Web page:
"We know that the U.S. will not accept the weapons, that political organizations will have a militia. We are committing to Palestinian security being the only armed body," he said.

Rashid said the Palestinians hoped Tenet would advise them on how to rehabilitate and train a new security force. "We hope he will help us build a system capable of protecting our commitments to other parties, including Israel, as well as controlling the security situation in the territories," he said.

The Palestinian Legislative Council (PLC), meeting simultaneously in Gaza and Ramallah on Thursday, unanimously voted to hold elections for the chairman of the Palestinian Authority - the post held by Yasser Arafat - in the first quarter of 2003. The council also decided to hold general and local elections within one year.

As part of the package, Arafat is being asked to disband the current Cabinet and present a new 19-member one, down from the current 32, to parliament for approval within 45 days. A minister responsible for the security apparatus will be appointed to the new Cabinet. All the security chiefs will be banned from making political statements, and their tenure will be limited to four years.

Legislators from Arafat's Fatah movement had also demanded that the post of prime minister be created, with the prime minister in charge of day-to-day operations of the Palestinian Authority. However, legislators said there were legal complications in forming the new office, and said they were dropping the demand until they could work out the problems.

The previous - and only - elections thus far were held in 1996. The council and the chairman were elected to serve until May 1999, the end date of the interim agreement with Israel, as set out in the Oslo accords. Since there was no permanent agreement in place by this date, however, the terms of office were extended.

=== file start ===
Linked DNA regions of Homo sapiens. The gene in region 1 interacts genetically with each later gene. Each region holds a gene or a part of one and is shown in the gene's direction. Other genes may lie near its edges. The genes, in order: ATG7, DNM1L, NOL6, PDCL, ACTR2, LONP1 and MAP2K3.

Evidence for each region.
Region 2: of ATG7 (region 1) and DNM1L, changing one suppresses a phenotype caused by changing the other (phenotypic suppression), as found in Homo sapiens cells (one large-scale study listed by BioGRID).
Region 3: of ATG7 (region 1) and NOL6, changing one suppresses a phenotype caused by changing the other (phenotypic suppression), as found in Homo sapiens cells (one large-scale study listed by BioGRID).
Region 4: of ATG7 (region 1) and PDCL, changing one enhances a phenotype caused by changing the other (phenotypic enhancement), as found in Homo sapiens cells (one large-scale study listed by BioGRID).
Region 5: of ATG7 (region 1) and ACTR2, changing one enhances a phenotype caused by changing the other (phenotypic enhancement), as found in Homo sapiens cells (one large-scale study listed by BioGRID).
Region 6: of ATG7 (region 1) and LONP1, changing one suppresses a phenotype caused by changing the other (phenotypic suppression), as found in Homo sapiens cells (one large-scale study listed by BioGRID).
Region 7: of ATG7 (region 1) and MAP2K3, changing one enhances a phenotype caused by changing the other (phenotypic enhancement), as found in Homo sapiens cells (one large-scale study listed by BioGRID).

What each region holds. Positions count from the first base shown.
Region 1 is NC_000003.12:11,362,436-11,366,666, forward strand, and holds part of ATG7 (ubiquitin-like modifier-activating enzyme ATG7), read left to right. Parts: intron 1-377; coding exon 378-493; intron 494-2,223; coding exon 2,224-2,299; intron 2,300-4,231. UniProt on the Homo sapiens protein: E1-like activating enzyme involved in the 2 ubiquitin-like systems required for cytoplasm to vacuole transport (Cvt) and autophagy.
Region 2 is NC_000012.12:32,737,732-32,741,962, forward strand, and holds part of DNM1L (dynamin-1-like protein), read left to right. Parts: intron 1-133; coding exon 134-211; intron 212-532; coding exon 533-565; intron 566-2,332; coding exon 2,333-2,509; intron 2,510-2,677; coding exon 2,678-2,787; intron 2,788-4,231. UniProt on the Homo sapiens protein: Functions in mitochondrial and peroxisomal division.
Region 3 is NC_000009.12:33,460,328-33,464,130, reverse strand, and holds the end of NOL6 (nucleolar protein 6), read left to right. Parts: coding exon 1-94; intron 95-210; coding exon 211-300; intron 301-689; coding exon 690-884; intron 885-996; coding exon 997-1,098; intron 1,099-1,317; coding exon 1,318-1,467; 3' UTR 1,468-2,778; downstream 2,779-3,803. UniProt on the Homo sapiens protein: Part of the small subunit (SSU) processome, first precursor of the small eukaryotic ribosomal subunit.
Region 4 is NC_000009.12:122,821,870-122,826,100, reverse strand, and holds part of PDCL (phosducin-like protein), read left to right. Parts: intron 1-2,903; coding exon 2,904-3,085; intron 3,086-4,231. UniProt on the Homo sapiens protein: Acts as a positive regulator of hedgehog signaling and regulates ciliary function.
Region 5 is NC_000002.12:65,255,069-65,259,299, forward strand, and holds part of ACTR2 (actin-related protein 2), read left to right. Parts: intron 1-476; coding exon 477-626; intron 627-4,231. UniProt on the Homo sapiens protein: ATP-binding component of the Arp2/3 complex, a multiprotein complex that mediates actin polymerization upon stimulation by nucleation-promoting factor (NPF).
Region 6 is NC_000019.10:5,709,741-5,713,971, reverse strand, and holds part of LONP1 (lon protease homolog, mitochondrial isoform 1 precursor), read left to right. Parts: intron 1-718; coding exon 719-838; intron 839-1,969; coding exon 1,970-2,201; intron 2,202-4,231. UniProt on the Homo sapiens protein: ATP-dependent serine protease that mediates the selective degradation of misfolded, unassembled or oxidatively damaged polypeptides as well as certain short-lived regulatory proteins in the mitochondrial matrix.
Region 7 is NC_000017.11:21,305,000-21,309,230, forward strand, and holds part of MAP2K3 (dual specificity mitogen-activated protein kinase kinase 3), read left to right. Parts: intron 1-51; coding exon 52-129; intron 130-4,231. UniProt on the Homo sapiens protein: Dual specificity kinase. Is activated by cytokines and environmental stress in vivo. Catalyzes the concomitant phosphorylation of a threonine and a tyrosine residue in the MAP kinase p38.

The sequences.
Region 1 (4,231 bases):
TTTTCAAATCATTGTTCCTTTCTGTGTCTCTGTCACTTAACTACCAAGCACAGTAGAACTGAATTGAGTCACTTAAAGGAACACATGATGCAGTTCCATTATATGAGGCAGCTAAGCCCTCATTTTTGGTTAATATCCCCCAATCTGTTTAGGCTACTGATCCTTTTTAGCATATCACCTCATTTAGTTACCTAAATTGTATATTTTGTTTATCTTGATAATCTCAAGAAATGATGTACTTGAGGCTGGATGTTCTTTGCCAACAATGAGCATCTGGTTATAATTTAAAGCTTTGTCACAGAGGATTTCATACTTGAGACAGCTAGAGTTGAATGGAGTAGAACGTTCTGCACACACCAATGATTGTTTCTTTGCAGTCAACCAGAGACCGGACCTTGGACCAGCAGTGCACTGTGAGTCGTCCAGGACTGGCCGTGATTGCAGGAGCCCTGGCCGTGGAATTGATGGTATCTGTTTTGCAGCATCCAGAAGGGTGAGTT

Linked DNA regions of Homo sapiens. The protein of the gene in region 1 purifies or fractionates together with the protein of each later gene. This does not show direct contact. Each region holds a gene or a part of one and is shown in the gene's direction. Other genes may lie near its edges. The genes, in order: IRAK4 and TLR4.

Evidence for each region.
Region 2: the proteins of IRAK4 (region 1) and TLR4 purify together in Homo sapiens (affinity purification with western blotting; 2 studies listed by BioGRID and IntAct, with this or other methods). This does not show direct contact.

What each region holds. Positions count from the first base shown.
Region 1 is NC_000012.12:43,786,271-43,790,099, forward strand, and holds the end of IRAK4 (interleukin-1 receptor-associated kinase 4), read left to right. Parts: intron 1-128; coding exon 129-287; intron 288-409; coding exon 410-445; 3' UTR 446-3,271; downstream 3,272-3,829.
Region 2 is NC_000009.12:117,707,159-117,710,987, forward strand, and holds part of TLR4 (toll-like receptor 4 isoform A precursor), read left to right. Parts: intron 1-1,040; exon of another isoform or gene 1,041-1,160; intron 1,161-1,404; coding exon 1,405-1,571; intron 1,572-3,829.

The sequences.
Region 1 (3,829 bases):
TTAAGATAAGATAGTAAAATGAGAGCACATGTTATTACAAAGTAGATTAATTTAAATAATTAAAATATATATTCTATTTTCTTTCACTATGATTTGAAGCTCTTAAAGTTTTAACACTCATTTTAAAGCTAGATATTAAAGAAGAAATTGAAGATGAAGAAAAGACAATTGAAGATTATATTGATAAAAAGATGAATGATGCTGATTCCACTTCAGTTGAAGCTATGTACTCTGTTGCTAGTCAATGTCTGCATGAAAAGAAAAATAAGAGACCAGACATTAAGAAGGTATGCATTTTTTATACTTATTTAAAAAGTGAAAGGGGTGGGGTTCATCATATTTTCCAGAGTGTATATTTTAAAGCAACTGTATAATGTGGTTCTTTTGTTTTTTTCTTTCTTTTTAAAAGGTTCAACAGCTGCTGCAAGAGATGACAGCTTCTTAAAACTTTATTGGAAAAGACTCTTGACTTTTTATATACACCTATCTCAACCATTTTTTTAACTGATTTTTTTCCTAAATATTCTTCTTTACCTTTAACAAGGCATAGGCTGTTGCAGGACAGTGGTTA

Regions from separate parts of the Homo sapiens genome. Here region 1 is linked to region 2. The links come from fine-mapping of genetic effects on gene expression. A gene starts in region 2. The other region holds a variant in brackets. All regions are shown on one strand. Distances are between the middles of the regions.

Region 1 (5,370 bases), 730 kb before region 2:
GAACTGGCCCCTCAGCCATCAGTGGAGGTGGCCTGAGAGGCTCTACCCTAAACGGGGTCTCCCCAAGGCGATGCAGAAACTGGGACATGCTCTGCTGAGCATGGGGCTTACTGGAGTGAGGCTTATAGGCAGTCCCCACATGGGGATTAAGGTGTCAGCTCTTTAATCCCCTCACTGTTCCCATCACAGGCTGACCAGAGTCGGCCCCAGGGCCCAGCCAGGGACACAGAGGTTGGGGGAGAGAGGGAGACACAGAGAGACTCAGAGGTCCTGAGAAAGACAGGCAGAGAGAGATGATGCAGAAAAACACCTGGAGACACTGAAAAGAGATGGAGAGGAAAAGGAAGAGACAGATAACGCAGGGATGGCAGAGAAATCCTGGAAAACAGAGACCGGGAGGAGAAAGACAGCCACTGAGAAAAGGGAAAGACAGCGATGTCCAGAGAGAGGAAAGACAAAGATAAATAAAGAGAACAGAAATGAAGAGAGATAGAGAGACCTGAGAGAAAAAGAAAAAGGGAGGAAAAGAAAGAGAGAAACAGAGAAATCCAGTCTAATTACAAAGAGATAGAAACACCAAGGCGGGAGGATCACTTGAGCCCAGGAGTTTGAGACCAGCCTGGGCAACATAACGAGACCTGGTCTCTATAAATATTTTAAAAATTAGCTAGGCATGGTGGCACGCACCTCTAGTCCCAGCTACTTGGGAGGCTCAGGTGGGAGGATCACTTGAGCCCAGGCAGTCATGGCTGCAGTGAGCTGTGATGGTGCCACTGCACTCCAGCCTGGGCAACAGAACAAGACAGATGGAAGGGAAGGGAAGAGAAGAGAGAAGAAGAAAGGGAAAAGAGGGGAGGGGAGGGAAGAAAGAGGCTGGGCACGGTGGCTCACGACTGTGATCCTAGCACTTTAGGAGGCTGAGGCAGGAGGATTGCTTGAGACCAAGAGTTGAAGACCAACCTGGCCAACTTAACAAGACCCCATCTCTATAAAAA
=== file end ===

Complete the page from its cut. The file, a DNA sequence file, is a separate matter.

The demand for far-reaching reforms of the Palestinian Authority gathered steam within Palestinian society Thursday, as a special committee set up by the Palestinian Legislative Council (PLC) met for a second day Thursday over a draft bill that will include reforms of the PA.

TOPICS: Extended News; Foreign Affairs; Israel; News/Current Events
What do the Israeli's positions have to do with Palestinian elections? Nothing, it's a stall.
1 posted on 05/17/2002 7:44:03 AM PDT by kattracks
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To: kattracks
Any excuse will do - blaming the slow pace of reforms on Israel he believes will make the Euroweenies, the UN and USA lean on Israel to make concessions.
2 posted on 05/17/2002 8:18:33 AM PDT by anapikoros
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To: kattracks

3 posted on 05/17/2002 8:31:18 AM PDT by Oldeconomybuyer
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To: anapikoros
Same old song and dance...

The Arabs are the aggressors against Israel

Israel kicks butt and gains territory

Arabs run to the UN and complain against the Jews...

UN issues condemnation of Israel

Israel politically forced to give back what they won in war

4 posted on 05/17/2002 8:35:04 AM PDT by carton253
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To: carton253
Israel politically forced to give back what they won in war

Perhaps not this time. It looks like momentum is on Israels' side now. Any more Pali attacks and the IDF moves deeper into the West Bank and holds their gains. Maybe the Palis start to get the idea that their loss of territory and further terror attacks ARE connected.

5 posted on 05/17/2002 9:28:19 AM PDT by toddst
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To: toddst
In this regard, the Likud vote against a Pali state was a blessing, because it shows Arafat that the Jews are no longer interested in making friends with Kool-Aid.
6 posted on 05/17/2002 10:34:50 AM PDT by mrustow
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Comment #7 Removed by Moderator